I went up to help when my grandfather was recently hospitalized which is triggering enough for depression, seeing a strong, proud man like my grandpa in the hospital bed fighting pneumonia. Add to that my grandmother, who is the sweetest woman in the world, worried about my grandfather and suffering in her own right. These are tough things to deal with in and of themselves.

I have no problem helping care for my grandparents. In fact, I value the opportunity and every minute I get to spend with them. But when I am there I feel guilty. Guilty that I cannot do more, that I am not a good enough granddaughter, that there should be something more that I am doing for them. I drive myself crazy with self-doubt, self-loathing, and worry.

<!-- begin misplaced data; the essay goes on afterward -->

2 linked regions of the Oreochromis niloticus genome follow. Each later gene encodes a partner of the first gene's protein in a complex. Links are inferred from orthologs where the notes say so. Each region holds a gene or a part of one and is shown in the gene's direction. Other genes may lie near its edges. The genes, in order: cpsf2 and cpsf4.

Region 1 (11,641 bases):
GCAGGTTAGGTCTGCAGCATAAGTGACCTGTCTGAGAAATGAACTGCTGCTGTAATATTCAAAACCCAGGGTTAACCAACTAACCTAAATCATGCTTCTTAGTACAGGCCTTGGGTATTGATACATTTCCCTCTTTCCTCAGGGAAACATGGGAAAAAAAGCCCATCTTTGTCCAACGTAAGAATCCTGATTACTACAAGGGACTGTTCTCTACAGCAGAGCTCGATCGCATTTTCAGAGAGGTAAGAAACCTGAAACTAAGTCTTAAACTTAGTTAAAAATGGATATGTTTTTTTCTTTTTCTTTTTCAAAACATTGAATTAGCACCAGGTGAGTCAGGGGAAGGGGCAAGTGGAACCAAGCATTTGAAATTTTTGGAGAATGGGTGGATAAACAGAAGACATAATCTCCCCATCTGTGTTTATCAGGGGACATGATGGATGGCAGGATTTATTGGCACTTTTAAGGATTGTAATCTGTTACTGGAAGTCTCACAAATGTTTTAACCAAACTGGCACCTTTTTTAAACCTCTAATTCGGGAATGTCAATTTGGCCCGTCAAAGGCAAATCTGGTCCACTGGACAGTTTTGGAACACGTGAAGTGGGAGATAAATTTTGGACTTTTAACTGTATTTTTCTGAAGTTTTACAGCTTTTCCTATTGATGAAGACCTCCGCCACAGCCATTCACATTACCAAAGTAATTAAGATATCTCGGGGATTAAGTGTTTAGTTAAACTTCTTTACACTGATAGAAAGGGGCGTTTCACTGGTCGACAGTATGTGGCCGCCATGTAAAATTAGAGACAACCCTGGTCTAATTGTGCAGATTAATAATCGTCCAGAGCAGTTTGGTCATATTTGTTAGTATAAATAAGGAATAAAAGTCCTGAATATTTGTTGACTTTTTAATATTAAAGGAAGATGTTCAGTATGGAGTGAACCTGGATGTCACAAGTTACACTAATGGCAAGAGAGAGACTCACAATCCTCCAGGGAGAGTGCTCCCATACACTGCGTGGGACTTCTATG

All of these factors together are a recipe for depression for me. The extreme guilt is something I have always had to deal with as long as I can remember. It leads me down a dark path where I feel as though I am worthless and should not even bother getting out of bed.

And so, what can I do when I know that I have to face my triggers like I did recently? So far, there is not much that I can do. I cannot always avoid family and do not want to.

But now that I’m home, I am tired, feeling foggy and fuzzy, and generally down and sad…the usual suspects when I start to get depressed. I am trying to push through it and turn things around, but I am stuck in this mood. I hope I can get rid of my constant guilt one of these days. I hope, I hope, I hope. But for now, I have to ask what should I do when I cannot avoid triggers? Do any of you have effective coping mechanisms to share? Leave your comments below if you suffer from bipolar or unipolar depression and have options that work for you (besides medication, which I already take).